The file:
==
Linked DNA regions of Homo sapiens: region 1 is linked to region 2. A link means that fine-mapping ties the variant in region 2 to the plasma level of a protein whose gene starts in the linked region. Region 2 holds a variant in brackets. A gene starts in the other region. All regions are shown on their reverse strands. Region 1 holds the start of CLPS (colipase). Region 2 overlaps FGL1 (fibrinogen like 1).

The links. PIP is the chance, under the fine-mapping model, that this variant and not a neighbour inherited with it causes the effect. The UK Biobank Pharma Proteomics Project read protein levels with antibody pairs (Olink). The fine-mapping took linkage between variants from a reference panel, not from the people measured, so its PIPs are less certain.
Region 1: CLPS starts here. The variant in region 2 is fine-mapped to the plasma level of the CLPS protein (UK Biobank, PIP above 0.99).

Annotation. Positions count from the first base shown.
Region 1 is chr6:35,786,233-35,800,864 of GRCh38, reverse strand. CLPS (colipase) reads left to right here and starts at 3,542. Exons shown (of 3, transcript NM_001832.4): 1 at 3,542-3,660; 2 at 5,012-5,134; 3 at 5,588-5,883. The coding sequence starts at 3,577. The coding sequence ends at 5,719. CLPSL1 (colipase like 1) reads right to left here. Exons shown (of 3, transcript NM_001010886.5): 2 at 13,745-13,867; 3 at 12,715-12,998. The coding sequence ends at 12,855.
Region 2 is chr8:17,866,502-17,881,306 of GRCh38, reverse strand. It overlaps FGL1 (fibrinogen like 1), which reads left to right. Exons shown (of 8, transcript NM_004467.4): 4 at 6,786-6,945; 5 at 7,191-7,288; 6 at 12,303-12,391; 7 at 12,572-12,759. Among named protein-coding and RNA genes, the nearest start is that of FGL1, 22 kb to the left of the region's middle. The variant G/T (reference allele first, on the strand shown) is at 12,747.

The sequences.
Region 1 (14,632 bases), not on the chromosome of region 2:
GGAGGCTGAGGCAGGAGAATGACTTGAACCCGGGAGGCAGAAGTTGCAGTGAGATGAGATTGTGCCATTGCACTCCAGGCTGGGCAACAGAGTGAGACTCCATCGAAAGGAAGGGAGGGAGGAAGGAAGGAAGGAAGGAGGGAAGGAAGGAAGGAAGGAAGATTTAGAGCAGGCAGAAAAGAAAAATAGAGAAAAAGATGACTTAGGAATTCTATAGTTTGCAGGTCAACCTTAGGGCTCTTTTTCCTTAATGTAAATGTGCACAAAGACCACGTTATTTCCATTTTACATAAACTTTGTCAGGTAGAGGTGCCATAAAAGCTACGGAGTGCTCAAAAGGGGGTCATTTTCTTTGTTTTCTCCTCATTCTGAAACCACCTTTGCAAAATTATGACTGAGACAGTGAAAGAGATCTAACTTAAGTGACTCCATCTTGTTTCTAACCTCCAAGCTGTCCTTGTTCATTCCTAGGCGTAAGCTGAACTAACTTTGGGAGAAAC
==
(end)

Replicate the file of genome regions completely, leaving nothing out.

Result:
Linked DNA regions of Homo sapiens: region 1 is linked to region 2. A link means that fine-mapping ties the variant in region 2 to the plasma level of a protein whose gene starts in the linked region. Region 2 holds a variant in brackets. A gene starts in the other region. All regions are shown on their reverse strands. Region 1 holds the start of CLPS (colipase). Region 2 overlaps FGL1 (fibrinogen like 1).

The links. PIP is the chance, under the fine-mapping model, that this variant and not a neighbour inherited with it causes the effect. The UK Biobank Pharma Proteomics Project read protein levels with antibody pairs (Olink). The fine-mapping took linkage between variants from a reference panel, not from the people measured, so its PIPs are less certain.
Region 1: CLPS starts here. The variant in region 2 is fine-mapped to the plasma level of the CLPS protein (UK Biobank, PIP above 0.99).

Annotation. Positions count from the first base shown.
Region 1 is chr6:35,786,233-35,800,864 of GRCh38, reverse strand. CLPS (colipase) reads left to right here and starts at 3,542. Exons shown (of 3, transcript NM_001832.4): 1 at 3,542-3,660; 2 at 5,012-5,134; 3 at 5,588-5,883. The coding sequence starts at 3,577. The coding sequence ends at 5,719. CLPSL1 (colipase like 1) reads right to left here. Exons shown (of 3, transcript NM_001010886.5): 2 at 13,745-13,867; 3 at 12,715-12,998. The coding sequence ends at 12,855.
Region 2 is chr8:17,866,502-17,881,306 of GRCh38, reverse strand. It overlaps FGL1 (fibrinogen like 1), which reads left to right. Exons shown (of 8, transcript NM_004467.4): 4 at 6,786-6,945; 5 at 7,191-7,288; 6 at 12,303-12,391; 7 at 12,572-12,759. Among named protein-coding and RNA genes, the nearest start is that of FGL1, 22 kb to the left of the region's middle. The variant G/T (reference allele first, on the strand shown) is at 12,747.

The sequences.
Region 1 (14,632 bases), not on the chromosome of region 2:
GGAGGCTGAGGCAGGAGAATGACTTGAACCCGGGAGGCAGAAGTTGCAGTGAGATGAGATTGTGCCATTGCACTCCAGGCTGGGCAACAGAGTGAGACTCCATCGAAAGGAAGGGAGGGAGGAAGGAAGGAAGGAAGGAGGGAAGGAAGGAAGGAAGGAAGATTTAGAGCAGGCAGAAAAGAAAAATAGAGAAAAAGATGACTTAGGAATTCTATAGTTTGCAGGTCAACCTTAGGGCTCTTTTTCCTTAATGTAAATGTGCACAAAGACCACGTTATTTCCATTTTACATAAACTTTGTCAGGTAGAGGTGCCATAAAAGCTACGGAGTGCTCAAAAGGGGGTCATTTTCTTTGTTTTCTCCTCATTCTGAAACCACCTTTGCAAAATTATGACTGAGACAGTGAAAGAGATCTAACTTAAGTGACTCCATCTTGTTTCTAACCTCCAAGCTGTCCTTGTTCATTCCTAGGCGTAAGCTGAACTAACTTTGGGAGAAAC